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Buddhist Music of Vietnam*



Among the most interesting of Vietnam's music are the musical activities associated with religious beliefs.  Traditionally, Buddhism, Confucianism, and Taoism are the religions that have long influenced the philosophical life of the Vietnamese. However, the earliest rituals were probably derived from animism, a system of beliefs later integrated into the present adoration of saints, gods and goddesses, and heroes and heroines who successfully defended the country from foreign invasions.  Religions imported from India, the West, and the Middle East are found to a lesser degree, but Buddhism, with the most organized system of music, is found in more than one thousand temples nationwide (right image: Hanoi's One Pillar Pagoda, a historic Buddhist temple).

Through contacts with Indian and Central Asian merchants during the first century, the people living in what is now northern Vietnam had an acquaintance with Buddhism. Though Buddhism elsewhere in Southeast Asia derives from the Theravada tradition, Buddhism in Vietnam is part of the Mahayana tradition. The term But (derived from the word Buddha) denotes the most ancient legends of Vietnam. Buddhist religion, the Way of the But, is associated with Vietnamese culture and music at all levels of society.

The first Buddhist community was founded in Vietnam in the Second Century with five hundred Vietnamese monks.  The founding of Buddhist temples and translation of Sanskrit liturgical texts occurred at the same time.  Buddhist chant developed early and has continued to evolve.  Because Vietnam's Buddhism is in the Mahayana tradition, its chant shares many traits with those of East Asia.  The basis of Buddhist ceremonies is the collections of various texts: sutras (kinh) are the main liturgical texts, translated from Sanskrit to Sino-Vietnamese and Vietnamese; poems of praise (ke, tdn); mantras (chu), a secret language transliterated from Sanskrit; and short phrases and texts used in particular ceremonies. The arrangement of texts for a service varies from country to country and from region to region, but the presence of similar texts does not necessarily imply that the same music was chanted.  More than thirty services and ceremonies are held in Buddhist temples, public places, and private homes. Any of more than three hundred texts may be selected for use on these occasions. (right image: monks holding a service in Hue.)

Vietnamese Buddhist music uses three vocal styles: cantillating sutras and mantras, singing poetic hymns, and mixing speech and song. In the first category, a soloist or chorus cantillates, with tempos regulated by the equal beats of a wooden slit drum. The term tung refers to the chanting of sutras; the term tri, of mantras. The texts of the hymns may be sung in various styles, depending on the type of poem used in the service or ceremony. This category is probably the most elaborate in the Vietnamese Buddhist tradition.  The musical style of tdn is reserved for songs of praise, ke for daily hymns, and xuong for announcing the purpose of the ceremony.  The style of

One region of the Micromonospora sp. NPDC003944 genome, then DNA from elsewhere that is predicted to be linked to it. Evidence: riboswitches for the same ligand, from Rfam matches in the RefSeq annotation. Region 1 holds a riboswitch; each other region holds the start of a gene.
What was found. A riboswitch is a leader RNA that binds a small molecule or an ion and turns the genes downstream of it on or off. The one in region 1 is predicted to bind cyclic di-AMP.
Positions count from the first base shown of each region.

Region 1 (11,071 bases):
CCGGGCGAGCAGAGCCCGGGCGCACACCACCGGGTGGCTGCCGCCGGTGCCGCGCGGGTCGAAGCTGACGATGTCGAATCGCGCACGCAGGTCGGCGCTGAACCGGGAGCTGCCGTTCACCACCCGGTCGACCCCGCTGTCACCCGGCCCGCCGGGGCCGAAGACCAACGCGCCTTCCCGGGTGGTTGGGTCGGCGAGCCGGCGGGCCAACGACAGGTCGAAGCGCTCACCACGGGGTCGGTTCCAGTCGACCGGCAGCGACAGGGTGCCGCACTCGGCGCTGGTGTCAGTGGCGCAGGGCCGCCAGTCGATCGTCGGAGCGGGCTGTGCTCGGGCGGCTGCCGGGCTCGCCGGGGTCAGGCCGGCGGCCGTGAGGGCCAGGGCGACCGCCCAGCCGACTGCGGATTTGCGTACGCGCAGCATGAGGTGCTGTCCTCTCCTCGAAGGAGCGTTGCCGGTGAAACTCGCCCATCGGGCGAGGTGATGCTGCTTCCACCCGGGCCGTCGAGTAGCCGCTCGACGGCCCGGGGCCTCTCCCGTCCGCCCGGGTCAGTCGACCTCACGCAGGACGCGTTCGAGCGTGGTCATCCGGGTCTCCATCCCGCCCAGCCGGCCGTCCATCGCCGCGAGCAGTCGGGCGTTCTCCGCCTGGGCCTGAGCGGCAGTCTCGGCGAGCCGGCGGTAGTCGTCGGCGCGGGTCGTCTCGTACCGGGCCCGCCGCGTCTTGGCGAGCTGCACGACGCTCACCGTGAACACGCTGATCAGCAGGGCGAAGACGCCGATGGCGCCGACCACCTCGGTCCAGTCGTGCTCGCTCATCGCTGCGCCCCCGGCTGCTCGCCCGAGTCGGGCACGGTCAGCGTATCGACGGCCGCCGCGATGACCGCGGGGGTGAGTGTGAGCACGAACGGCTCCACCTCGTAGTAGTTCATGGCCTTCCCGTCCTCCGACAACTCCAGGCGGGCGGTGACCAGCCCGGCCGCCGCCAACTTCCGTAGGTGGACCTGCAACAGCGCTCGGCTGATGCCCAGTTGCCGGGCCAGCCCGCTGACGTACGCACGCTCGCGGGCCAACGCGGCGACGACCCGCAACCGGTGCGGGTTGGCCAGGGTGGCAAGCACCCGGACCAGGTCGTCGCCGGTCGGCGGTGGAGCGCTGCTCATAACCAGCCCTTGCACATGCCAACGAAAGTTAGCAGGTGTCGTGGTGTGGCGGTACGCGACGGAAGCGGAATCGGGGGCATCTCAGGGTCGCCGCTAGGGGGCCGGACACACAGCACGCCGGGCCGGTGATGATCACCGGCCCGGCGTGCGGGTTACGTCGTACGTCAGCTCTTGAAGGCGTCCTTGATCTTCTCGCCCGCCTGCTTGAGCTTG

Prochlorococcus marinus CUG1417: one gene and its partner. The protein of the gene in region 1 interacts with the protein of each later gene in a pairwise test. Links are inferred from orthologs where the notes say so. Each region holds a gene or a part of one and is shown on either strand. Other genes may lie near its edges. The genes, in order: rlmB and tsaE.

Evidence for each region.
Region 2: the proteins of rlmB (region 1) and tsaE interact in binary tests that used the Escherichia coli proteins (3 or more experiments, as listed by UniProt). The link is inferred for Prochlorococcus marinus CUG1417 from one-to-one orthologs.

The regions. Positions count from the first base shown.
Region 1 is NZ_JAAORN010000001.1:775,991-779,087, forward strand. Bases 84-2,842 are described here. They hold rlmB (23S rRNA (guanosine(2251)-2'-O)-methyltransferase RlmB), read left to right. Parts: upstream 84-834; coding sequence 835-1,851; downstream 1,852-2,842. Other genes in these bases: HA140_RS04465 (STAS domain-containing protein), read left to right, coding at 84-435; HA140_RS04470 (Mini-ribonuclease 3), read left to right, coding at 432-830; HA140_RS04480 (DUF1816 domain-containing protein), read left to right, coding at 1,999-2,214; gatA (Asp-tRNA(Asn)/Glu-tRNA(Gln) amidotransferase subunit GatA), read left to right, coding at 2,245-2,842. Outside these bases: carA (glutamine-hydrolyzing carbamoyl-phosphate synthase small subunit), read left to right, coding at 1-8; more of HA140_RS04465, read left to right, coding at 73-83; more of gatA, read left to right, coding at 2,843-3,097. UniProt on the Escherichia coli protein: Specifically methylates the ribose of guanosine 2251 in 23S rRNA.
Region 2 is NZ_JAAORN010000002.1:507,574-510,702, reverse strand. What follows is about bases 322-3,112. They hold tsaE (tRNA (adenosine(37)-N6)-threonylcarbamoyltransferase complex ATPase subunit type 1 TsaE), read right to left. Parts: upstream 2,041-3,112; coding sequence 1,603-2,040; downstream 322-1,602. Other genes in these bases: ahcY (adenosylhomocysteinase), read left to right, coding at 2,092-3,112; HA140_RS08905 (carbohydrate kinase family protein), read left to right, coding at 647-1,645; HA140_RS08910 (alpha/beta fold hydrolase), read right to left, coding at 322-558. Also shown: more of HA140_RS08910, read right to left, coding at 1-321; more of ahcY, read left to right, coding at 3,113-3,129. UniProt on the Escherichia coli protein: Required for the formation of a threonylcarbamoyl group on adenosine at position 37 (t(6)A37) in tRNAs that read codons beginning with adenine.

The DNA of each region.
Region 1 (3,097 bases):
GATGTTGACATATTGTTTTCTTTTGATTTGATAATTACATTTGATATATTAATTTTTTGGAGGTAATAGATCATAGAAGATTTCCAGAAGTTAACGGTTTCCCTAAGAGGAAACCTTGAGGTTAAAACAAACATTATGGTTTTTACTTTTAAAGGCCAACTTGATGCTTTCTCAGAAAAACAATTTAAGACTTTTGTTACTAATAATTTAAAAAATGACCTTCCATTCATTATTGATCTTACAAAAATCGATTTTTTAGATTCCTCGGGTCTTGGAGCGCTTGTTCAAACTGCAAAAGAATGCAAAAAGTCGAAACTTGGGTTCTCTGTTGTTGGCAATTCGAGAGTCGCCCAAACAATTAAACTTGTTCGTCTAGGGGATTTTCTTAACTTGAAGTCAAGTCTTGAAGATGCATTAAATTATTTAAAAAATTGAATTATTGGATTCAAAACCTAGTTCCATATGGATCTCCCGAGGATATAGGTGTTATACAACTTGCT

xuong is responsorial (i.e., soloist first, followed by choir--c.f. the responsorial opening of the below video of monks and nuns chanting the Heart Sutra in Vietnamese.  In other parts of a ceremony, sam phap are chants for reciting the names of buddhas and bodhisattvas before one prostrates or bows; doc is a reading of a ritual announcement, bach is a statement of the reason for a ceremony honoring a deceased patriarch or a superior monk, niem is a song for the offering of incense, and thinh uses solemn words to invite the chief of the ceremony. Tan is the most sublime, in both music and text. Many texts are poems written by respected monks. Further musical subdivisions are based on the modes and rhythms used.





Strictly speaking, music is prohibited in Buddhism, monks are forbidden from listening to music made by those outside the religious community.  However, musical meanings and concepts are shared by lay people and Buddhist monks alike.  For example, monks understand the concept of mode (similar to musical "scales"...but different from those used in Western music).  Music in everyday monastic life emphasizes the voice and allows only a limited use of Buddhist instruments.  However, yet the nhac le, the dhai nhac, and the nhac bat am ensembles are used in the great ceremonies to perform introductions or postludes and to accompany the monks' changing of tan.